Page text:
Christmas came next, and although I've heard it can be a difficult time for volunteers, it didn't feel too different to me.  I miss the cold and the snow, but because the Harmattan has set in I get chilly nights that have forced me to use a second sheet to keep warm.  Last night I even shut my door to keep out the breeze (I still left the window open, so it got nice and cool).  I've been loving Harmattan because the dusk-to-dawn temperature is perfect, but Ghanaians freeze.  Most people around me have broken out their sweaters and winter coats, and they don't understand how I stay warm walking around at 6:30am in shorts and a t-shirt.  If only they could experience a nice Midwestern winter...
I went to church on Christmas Eve and Christmas Day.  The Christmas Eve service was pretty short, and five different groups of people just sang songs.  The pastor had told me that singing was pretty much the only reason for the Christmas Eve service, so I told him that I would sing them my favorite Christmas song, "Silent Night."  When he announced that the congregation should expect a song from me before we closed for the night, the few people who were there (30 or 40 only) clapped for me.  I was pretty nervous since I was just going to sing it by myself, but I knew that people wouldn't mind the quality and they would just be happy that I was singing.  However, just before it was my turn, the youth group (of whom only 2 showed up) sang "Yen Agyen Kwa," the Twi language version of "Silent Night."  My thunder was instantly stolen.  The whole congregation joined in, and I sang along too.  Then it was my turn, and I stood up and walked to the front of the church and told them that even though they just sang my favorite Christmas song, I was going to sing it again, but in English.  Of course I started way off key, which wouldn't have been as much of a problem if I were singing solo, but the keyboardist knew the song and was playing along, so it sounded terrible.  I just laughed and asked him to restart, and I got it right the next time.  Everyone clapped when I finished and there were shouts of "Wofa Yaw!" so I just laughed and waved.  Then to top it off, we sang another song before leaving for the night, and guess what it was...yep, "Yen Agyen Kwa"...again.  So all in all we sang it three times that night.  Not to mention the time that we sang it the next day at the Christmas Day service, which by the way lasted a good three and a half hours.  I recorded the Christmas Day version and quickly made a movie with the pictures I took that day, and I posted it to YouTube.  Here's the link if you want to check it out:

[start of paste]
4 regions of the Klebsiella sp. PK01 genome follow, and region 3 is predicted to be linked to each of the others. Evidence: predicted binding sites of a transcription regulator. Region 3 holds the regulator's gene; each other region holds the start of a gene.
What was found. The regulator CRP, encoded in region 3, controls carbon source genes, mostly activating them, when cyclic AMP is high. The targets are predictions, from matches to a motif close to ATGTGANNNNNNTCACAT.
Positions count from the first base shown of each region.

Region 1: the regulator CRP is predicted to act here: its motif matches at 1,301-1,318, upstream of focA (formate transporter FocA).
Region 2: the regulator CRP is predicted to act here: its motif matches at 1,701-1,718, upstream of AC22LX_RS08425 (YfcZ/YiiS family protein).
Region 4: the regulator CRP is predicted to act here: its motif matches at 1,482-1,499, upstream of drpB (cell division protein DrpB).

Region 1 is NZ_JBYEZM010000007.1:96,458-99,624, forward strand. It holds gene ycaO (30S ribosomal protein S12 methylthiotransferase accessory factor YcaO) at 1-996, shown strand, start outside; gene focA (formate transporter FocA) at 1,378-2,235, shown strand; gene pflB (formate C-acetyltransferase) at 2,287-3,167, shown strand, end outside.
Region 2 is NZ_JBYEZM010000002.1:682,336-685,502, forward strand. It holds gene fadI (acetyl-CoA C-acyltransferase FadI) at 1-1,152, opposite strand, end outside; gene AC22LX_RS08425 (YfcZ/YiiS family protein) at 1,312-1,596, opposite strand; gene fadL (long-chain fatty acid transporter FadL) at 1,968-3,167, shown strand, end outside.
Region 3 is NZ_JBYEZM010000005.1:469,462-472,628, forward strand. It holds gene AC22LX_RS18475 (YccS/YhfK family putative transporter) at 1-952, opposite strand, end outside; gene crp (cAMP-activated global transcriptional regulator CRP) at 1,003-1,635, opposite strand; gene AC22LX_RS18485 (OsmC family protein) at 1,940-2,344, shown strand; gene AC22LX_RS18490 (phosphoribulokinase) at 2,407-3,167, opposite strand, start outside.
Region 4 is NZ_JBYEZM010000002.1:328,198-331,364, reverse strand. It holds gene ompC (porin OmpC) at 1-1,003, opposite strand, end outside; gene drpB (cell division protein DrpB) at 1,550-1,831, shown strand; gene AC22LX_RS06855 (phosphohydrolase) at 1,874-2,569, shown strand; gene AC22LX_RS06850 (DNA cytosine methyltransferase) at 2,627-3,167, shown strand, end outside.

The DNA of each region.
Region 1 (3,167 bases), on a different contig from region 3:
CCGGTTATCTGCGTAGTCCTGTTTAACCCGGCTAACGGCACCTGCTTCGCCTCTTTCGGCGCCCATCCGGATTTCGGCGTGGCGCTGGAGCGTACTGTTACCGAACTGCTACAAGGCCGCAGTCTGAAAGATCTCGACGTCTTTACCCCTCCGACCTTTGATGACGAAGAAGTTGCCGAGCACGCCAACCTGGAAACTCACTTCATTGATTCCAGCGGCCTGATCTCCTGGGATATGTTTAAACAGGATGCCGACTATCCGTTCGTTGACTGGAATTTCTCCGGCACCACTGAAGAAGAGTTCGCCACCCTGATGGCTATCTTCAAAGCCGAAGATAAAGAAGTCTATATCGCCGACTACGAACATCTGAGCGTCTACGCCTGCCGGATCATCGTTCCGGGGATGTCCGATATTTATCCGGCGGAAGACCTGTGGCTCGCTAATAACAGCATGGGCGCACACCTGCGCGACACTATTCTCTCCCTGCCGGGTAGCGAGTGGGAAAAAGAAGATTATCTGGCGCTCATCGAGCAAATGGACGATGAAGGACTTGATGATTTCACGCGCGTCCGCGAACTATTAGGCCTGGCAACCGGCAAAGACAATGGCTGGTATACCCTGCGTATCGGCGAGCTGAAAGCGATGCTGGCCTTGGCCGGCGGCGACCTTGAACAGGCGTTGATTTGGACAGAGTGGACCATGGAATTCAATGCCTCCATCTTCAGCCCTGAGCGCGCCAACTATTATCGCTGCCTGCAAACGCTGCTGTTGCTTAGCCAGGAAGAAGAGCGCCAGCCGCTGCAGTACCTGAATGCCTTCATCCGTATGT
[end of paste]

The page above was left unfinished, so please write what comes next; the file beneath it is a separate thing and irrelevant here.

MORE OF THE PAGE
You'll notice that the end of the video is a picture of a respectable pastor and a goofy looking man from the '80s with a nice mullet and a terrible moustache, and I'm sorry to say that it's me.  Or at least me from two weeks ago.  The mullet looks the same now, but the moustache has gotten a bit thicker.  I've posted an updated picture on Facebook for your enjoyment.  If you were able to remember anything before that picture, you might have noticed some nice waterfall pictures.  That's the famous Wli Waterfalls.  Shortly after Christmas I made a quick day trip there and hiked up to the upper falls.  The hike is pretty steep since Ghanaians don't really believe in switchbacks, but the upper falls are pretty cool.  I'm not sure how high they are because the "guides" who go up with you don't really know much information about the area and mostly just try to get money from you.  That was a fun trip, and anyone who visits me can easily visit Wli.  Did I mention you can swim in the pools formed by the waterfalls?  Well you can, but as you get closer to the water, it gets windier and windier until the water is stinging your whole body.  It's what I imagine a hurricane to feel like.
My most recent day trip was down to the Gulf of Guinea near Keta for New Year's Eve.  I couldn't stay for too long because it's a long trip, but it was a lot of fun.  Great waves (I need to learn how to surf) and a beautiful beach.
The second term of school "starts" tomorrow, but who knows when we'll start effective teaching (aka teachers and students show up on time), it might be a while.  15 more weeks of school.  I think I'll become a dedicated ICT teacher and work on getting the computer lab open and the laptops set up so students can't destroy them.  Who knows.  You probably were drawn here from Facebook, but I've uploaded a couple more pictures there for your enjoyment.